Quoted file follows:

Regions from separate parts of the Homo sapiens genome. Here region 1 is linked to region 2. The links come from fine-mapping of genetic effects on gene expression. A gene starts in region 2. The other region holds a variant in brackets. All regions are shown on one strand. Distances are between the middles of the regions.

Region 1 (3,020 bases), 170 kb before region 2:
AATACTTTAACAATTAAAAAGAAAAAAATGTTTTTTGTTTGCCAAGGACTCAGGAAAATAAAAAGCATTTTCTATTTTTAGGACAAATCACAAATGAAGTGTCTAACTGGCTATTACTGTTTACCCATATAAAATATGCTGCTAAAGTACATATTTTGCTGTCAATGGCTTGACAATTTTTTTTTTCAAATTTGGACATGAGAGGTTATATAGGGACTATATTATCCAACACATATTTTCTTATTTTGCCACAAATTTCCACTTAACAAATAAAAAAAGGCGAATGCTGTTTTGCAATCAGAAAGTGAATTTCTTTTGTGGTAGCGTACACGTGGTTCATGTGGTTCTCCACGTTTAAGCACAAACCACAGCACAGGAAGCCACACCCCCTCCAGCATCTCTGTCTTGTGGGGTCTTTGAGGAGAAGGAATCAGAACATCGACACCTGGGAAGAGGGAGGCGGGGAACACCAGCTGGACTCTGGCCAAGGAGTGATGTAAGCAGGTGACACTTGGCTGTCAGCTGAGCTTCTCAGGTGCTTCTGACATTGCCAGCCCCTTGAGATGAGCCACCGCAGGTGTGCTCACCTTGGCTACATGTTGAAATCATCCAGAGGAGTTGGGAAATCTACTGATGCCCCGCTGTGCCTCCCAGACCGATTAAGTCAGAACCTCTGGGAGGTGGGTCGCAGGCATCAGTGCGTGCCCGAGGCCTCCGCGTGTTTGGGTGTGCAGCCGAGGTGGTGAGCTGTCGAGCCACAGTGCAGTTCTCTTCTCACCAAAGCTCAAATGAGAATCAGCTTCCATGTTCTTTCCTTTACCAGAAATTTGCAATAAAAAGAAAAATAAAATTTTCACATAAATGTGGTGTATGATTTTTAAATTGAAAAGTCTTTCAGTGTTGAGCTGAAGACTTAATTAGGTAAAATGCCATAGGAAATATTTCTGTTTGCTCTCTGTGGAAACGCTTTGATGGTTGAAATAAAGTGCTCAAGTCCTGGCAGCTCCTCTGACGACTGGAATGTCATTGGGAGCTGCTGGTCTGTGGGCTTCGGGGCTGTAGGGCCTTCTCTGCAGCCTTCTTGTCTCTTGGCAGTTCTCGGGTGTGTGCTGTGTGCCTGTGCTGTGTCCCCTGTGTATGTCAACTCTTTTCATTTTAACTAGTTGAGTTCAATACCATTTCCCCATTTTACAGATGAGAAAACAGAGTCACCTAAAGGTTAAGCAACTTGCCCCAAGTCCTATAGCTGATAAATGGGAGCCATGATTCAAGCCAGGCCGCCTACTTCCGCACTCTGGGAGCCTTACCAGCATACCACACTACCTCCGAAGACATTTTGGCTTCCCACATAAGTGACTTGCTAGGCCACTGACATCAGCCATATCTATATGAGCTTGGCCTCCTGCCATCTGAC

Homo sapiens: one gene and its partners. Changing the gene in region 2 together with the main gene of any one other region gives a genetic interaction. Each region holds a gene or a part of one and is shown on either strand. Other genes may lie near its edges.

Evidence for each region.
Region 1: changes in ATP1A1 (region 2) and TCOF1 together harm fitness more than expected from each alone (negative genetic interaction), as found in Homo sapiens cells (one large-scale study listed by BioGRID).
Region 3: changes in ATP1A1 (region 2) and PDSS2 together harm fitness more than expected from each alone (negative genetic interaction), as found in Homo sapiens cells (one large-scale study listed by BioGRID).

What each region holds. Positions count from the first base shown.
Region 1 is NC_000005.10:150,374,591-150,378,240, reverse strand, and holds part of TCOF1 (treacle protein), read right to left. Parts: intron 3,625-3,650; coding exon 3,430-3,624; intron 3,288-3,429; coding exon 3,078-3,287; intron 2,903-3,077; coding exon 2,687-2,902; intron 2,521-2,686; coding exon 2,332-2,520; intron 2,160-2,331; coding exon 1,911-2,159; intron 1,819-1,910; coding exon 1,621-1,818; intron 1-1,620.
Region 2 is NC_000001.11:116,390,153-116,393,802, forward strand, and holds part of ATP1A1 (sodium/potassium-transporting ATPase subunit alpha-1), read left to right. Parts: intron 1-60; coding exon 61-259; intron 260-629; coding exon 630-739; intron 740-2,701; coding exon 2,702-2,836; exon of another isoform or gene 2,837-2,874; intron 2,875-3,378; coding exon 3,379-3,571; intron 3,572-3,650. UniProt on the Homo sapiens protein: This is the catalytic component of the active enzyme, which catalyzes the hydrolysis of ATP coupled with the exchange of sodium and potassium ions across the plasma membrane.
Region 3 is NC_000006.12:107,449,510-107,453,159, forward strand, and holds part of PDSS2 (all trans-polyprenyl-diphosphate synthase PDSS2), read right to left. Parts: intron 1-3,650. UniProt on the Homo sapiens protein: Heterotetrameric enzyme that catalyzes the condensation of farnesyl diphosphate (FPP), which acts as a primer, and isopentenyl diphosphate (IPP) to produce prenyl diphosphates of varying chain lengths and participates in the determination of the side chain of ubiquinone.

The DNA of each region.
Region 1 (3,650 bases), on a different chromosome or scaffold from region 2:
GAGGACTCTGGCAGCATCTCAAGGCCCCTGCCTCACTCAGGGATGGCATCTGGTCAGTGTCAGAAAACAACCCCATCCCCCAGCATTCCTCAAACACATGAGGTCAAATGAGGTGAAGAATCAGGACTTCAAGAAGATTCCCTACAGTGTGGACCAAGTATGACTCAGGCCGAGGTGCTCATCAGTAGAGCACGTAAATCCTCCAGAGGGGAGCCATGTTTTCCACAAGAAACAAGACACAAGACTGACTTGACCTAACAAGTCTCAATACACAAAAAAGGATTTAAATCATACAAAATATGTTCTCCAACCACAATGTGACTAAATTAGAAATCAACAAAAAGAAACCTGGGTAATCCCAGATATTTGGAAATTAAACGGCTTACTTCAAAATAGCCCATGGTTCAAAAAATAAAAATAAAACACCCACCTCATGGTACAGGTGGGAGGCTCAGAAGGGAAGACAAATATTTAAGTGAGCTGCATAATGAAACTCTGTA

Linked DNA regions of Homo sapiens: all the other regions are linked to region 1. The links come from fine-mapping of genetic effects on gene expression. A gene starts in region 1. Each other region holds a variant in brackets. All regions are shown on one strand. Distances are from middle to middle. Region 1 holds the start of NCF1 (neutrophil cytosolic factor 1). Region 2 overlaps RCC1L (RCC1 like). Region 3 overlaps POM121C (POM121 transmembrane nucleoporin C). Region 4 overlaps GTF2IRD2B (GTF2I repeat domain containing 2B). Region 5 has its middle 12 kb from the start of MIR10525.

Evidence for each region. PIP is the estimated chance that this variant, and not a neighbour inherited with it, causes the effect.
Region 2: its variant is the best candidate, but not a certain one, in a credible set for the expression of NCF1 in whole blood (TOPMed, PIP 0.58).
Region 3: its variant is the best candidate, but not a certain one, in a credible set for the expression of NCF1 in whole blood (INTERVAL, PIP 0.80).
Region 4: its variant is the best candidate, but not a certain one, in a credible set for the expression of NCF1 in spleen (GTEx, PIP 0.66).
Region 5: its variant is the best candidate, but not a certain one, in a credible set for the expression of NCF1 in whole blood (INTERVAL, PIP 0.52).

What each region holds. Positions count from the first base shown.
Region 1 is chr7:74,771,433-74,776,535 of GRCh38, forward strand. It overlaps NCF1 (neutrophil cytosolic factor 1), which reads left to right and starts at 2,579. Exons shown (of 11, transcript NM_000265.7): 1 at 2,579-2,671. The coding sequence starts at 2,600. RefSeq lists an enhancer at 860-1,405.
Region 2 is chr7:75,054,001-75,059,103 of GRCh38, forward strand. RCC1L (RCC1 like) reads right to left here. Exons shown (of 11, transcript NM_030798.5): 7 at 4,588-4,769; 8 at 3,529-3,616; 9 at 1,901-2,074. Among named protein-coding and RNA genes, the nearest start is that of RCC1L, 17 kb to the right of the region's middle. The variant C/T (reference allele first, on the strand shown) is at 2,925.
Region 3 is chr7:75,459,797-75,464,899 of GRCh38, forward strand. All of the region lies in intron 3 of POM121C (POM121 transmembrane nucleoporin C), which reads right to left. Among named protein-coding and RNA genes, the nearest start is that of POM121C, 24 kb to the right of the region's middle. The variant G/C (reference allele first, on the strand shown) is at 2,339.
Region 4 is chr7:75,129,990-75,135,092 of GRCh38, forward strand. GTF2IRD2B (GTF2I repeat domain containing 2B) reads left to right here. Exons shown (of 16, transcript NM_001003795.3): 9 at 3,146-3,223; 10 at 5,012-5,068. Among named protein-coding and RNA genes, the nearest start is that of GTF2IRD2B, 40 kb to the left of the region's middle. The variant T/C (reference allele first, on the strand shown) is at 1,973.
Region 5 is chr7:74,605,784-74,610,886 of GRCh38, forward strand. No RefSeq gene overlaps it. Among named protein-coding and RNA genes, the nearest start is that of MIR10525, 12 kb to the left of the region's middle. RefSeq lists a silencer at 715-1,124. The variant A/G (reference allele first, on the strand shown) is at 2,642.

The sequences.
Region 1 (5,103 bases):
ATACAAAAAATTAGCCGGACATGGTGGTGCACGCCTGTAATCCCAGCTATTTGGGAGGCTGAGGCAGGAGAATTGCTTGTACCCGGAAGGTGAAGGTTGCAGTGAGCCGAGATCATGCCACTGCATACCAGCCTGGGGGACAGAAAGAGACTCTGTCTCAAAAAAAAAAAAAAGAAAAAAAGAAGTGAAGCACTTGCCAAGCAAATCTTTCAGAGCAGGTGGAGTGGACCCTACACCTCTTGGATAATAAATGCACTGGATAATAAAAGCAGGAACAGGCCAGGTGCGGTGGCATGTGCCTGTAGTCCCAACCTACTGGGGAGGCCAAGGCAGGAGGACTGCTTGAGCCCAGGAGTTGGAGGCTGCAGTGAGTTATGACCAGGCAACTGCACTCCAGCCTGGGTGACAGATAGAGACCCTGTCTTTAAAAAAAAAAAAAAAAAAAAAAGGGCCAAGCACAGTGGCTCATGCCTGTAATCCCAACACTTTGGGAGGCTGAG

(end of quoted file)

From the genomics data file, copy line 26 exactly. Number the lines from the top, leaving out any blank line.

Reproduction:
Region 5 is chr7:74,605,784-74,610,886 of GRCh38, forward strand. No RefSeq gene overlaps it. Among named protein-coding and RNA genes, the nearest start is that of MIR10525, 12 kb to the left of the region's middle. RefSeq lists a silencer at 715-1,124. The variant A/G (reference allele first, on the strand shown) is at 2,642.